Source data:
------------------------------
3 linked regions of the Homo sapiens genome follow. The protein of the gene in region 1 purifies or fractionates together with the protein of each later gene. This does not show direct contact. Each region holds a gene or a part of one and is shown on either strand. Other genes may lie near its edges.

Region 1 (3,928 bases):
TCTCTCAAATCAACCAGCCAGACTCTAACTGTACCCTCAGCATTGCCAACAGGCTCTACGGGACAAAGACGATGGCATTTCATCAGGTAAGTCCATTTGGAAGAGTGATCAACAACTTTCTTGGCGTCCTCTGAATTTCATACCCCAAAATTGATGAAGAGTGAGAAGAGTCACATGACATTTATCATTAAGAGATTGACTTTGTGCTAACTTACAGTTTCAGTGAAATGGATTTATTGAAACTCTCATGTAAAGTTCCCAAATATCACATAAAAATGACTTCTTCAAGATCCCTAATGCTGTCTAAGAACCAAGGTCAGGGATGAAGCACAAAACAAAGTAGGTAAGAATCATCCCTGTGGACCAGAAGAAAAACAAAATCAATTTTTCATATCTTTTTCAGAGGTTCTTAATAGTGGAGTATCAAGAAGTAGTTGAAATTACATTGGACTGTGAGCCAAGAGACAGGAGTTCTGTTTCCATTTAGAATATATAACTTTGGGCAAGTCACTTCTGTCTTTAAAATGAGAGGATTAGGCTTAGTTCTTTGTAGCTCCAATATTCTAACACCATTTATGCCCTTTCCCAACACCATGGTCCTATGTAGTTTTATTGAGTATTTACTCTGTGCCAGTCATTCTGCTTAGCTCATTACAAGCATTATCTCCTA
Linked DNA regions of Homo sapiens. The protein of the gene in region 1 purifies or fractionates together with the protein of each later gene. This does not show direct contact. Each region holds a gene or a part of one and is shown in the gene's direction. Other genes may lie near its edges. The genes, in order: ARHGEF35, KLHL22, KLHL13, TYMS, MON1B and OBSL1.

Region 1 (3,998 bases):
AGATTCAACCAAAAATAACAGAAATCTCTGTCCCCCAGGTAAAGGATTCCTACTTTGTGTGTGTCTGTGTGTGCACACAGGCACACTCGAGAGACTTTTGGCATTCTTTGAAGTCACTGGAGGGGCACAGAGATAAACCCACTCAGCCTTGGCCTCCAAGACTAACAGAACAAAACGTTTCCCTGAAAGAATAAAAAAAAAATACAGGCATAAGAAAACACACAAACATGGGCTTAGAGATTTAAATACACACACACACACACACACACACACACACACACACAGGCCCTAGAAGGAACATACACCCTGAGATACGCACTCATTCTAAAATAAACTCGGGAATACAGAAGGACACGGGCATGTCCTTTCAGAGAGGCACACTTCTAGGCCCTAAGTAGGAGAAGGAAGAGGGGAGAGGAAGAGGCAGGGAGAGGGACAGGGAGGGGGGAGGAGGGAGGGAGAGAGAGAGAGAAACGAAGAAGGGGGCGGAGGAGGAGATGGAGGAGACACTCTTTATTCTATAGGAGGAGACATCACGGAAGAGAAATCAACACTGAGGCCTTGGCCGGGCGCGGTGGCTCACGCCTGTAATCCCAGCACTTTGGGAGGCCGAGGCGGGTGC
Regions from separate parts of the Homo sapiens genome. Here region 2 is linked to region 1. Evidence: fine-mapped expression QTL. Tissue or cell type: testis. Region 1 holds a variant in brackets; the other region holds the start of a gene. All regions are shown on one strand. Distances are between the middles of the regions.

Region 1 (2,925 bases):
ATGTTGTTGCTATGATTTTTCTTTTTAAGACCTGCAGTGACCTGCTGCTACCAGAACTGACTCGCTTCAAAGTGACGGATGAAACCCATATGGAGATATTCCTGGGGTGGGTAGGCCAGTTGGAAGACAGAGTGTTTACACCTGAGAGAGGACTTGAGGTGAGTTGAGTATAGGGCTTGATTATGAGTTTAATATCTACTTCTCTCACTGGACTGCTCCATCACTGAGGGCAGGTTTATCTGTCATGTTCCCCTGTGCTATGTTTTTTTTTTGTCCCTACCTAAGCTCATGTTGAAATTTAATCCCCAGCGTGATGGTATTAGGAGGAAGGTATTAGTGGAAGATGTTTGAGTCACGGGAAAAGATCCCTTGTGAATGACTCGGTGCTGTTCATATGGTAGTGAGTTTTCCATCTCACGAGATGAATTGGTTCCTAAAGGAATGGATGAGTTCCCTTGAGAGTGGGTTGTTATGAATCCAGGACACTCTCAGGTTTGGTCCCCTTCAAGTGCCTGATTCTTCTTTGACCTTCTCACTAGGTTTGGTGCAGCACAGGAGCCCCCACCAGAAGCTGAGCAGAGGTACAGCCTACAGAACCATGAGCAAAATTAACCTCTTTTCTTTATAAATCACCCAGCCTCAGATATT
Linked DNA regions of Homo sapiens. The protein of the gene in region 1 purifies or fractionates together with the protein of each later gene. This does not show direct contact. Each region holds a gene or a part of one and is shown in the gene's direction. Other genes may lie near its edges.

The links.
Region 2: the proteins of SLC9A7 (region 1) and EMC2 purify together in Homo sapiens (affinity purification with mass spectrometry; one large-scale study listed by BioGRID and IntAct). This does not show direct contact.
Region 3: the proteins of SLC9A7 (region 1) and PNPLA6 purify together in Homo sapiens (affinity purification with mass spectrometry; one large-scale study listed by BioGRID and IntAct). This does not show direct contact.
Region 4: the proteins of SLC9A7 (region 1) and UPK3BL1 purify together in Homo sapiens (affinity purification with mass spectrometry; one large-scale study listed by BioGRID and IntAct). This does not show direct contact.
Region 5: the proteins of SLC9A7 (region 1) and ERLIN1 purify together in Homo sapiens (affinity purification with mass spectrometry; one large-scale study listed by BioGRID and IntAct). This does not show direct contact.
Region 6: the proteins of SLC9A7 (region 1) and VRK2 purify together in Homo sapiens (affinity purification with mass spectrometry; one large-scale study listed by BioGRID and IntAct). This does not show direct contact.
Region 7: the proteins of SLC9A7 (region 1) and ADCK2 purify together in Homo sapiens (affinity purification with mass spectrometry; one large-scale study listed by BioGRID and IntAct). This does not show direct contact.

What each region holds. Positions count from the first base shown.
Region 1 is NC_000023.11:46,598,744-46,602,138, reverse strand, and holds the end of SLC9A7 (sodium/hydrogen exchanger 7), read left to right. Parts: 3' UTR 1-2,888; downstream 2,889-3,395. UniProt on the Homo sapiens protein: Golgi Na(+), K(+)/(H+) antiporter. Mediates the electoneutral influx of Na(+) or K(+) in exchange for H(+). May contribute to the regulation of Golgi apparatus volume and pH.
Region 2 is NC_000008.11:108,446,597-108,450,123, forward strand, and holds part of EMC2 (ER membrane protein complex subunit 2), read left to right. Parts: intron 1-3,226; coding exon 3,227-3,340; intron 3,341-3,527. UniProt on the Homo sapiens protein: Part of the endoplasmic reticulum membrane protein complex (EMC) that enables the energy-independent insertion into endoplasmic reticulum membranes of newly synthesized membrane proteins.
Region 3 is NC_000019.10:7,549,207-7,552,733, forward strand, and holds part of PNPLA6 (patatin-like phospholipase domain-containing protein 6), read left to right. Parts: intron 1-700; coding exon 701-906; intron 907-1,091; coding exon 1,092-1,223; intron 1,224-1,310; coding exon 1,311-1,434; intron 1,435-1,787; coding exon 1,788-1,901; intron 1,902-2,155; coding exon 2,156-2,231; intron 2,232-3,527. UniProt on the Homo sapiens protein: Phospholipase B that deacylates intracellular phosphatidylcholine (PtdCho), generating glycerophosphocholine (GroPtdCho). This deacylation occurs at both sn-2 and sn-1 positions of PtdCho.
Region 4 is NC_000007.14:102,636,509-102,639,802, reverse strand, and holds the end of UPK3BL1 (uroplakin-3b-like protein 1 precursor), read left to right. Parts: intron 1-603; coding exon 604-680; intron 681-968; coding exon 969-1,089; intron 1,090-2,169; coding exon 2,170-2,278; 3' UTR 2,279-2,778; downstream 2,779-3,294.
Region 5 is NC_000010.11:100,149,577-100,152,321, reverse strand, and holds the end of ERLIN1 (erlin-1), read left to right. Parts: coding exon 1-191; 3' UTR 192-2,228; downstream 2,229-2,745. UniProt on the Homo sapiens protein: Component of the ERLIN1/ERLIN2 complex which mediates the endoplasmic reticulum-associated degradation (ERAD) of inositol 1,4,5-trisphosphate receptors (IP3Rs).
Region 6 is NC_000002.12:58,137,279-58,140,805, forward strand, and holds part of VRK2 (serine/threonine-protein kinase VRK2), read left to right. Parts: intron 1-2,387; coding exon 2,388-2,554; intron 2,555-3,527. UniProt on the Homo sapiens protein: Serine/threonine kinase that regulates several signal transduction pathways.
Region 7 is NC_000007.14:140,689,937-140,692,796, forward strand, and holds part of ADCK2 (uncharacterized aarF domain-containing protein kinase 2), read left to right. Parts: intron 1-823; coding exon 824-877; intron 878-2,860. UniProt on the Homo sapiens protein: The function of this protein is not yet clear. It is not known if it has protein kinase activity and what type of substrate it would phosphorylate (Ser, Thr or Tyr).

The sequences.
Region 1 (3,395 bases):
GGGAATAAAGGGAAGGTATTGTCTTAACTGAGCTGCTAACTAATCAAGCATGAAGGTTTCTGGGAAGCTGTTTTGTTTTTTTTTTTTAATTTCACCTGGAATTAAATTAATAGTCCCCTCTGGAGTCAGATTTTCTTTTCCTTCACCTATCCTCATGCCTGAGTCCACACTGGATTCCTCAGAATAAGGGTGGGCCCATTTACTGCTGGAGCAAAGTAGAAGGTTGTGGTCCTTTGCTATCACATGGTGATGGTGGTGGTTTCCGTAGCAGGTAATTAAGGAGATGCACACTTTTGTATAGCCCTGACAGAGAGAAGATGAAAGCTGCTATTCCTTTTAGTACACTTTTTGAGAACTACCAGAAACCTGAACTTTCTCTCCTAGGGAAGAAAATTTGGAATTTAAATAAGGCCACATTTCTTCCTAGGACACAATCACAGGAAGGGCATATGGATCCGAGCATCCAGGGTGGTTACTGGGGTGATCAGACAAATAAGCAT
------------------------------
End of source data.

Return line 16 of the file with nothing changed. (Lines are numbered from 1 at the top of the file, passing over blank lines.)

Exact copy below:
Region 6: the proteins of SLC9A7 (region 1) and VRK2 purify together in Homo sapiens (affinity purification with mass spectrometry; one large-scale study listed by BioGRID and IntAct). This does not show direct contact.